Clock Tower

Out of the Clock Tower



Hello and welcome to the Greene County Archives' blog, "Out of the Clock Tower".  Please join us as we share information on archival issues, news, special events, and highlights from our collection.

Before the archives program began in Greene County in 1996, permanent records were stored in every conceivable space, in basements, garages, and closets. Usually they were in boxes of various shapes and sizes, although seldom adequately labeled, but occasionally they were just in loose piles of books and papers. Most notable were the old records stuffed into the clock tower of the County Courthouse, where they shared their home with pigeon droppings.

Now, there is a clean, environmentally controlled, well appointed location for the county archives, where our historical records are housed in standard sized boxes on steel shelves. We have taken note of their journey in the name for our blog.

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Jul 06

Dr. Lewis A. Jackson: Aviation Pioneer, Educator, and Inventor by Amy Brickey

Posted on July 6, 2018 at 8:38 AM by Melissa Dalton

We recently had a “Who is it? Where is it? What is it? Wednesday” Facebook post asking people to correctly identify a picture of Dr. Lewis A. Jackson. Our commenters certainly did not let us down as they correctly guessed who he was and added extra facts about Dr. Jackson’s life and achievements. However, some people might not know about Dr. Jackson still, so this week’s blog post is all about Dr. Lewis A. Jackson (Fig 1), his commitment to Greene County, and his passion for flight, education, and experimentation.

Fig 1. Dr. Lewis A. Jackson (PNG)
Fig 1. Dr. Lewis A. Jackson

Dr. Lewis A. Jackson was born in Angola, Indiana, on December 29, 1912. Dr. Jackson seemed to always have a passion for airplanes, building model airplanes and reading all about planes in various books as a child. In 1927, when he was just 15 years old, he took his first airplane ride in a Swallow OX-5 (Fig 2). From there, Dr. Jackson designed and flew his own bi- and mono-plane hang gliders. He even purchased an incomplete Alco Sport Monoplane (Fig 3) to which he attached a motorcycle engine. Unfortunately, a wind storm destroyed the invention before Dr. Jackson could test it, but he never let that dampen his inventive spirit.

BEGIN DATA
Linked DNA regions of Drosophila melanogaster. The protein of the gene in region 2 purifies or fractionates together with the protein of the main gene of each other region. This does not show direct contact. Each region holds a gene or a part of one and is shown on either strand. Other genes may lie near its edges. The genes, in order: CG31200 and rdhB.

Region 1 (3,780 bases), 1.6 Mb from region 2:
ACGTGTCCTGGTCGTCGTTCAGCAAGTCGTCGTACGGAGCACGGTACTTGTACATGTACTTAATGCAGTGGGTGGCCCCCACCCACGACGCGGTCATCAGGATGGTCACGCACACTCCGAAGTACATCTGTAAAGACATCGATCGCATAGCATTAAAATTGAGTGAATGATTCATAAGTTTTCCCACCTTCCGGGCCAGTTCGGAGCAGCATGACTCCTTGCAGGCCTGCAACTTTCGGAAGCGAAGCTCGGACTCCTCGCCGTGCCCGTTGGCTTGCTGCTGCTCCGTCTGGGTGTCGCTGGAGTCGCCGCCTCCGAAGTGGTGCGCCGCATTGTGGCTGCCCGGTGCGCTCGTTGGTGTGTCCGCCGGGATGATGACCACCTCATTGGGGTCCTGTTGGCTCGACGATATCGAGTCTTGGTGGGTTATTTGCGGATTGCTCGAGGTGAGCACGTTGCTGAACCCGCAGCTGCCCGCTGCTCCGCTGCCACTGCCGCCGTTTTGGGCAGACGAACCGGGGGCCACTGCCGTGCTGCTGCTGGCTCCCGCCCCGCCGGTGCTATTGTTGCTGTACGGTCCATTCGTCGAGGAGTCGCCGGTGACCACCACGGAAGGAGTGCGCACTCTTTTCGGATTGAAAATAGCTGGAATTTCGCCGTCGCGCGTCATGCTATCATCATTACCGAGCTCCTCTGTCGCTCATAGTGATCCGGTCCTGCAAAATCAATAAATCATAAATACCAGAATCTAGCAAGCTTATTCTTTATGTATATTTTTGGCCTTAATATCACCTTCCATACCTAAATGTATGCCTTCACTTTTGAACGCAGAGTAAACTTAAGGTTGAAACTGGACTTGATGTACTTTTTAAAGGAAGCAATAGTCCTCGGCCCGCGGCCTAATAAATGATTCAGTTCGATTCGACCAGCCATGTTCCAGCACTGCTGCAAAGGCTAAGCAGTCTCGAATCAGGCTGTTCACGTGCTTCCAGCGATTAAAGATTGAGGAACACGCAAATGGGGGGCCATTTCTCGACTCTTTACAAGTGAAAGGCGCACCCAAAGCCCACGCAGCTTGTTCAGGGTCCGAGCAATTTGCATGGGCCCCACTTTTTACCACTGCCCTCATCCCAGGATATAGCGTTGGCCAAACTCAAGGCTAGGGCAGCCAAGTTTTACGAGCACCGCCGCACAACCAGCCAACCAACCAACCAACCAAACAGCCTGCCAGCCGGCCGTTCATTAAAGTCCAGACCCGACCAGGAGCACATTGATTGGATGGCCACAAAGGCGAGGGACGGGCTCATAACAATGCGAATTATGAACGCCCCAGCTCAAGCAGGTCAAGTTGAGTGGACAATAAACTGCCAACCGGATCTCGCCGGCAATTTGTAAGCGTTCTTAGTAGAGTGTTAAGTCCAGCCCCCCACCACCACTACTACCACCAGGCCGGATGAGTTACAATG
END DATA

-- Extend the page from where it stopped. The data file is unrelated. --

Fig 2. Swallow OX-5 (JPG) Fig 3. Alco Sport Monoplane (JPG)
Fig 2. Swallow OX-5                                             Fig 3. Alco Sport Monoplane

In 1930 Dr. Jackson began serious flight training with various instructors. From 1930 to 1932 he learned to fly in various airplanes: a Travelaire, a Waco 10, an American Eaglet, and a Curtiss Jenny. In 1932 he took his first solo flight in his own Waco 10 (Fig 4). From 1932 to 1937 Dr. Jackson traveled around Indiana and Ohio performing aeronautical stunts and flying exhibitions, also called barnstorming, in order to pay for college, and earned his Transport Pilot’s License. In 1939 Dr. Jackson received a Bachelor of Science degree from Marion College, now called Indiana Wesleyan University, in his second passion: education. In the same year, Dr. Jackson had his pilot license re-evaluated and had his license converted to a Commercial Pilot’s License with Instructor Rating.

Fig 4. Waco 10 (JPG)
Fig 4. Waco 10

In 1940 Dr. Jackson joined forces with Cornelius Coffey to open the Coffey and Jackson Flying School in Chicago at Harlem Field. After completing courses in advanced aeronautics and flight mechanics, he moved to Tuskegee to help train airmen how to fly (Fig 5). He became the Director of Training at the Army Air Corps 66th Flight Training Detachment where he taught aeronautics to pilots who would eventually fly in the 99th Pursuit Squadron.

Fig 5. Dr. Lewis Jackson as Director of Flight at Tuskegee (JPG)
Fig 5. Dr. Lewis Jackson as Director of Flight at Tuskegee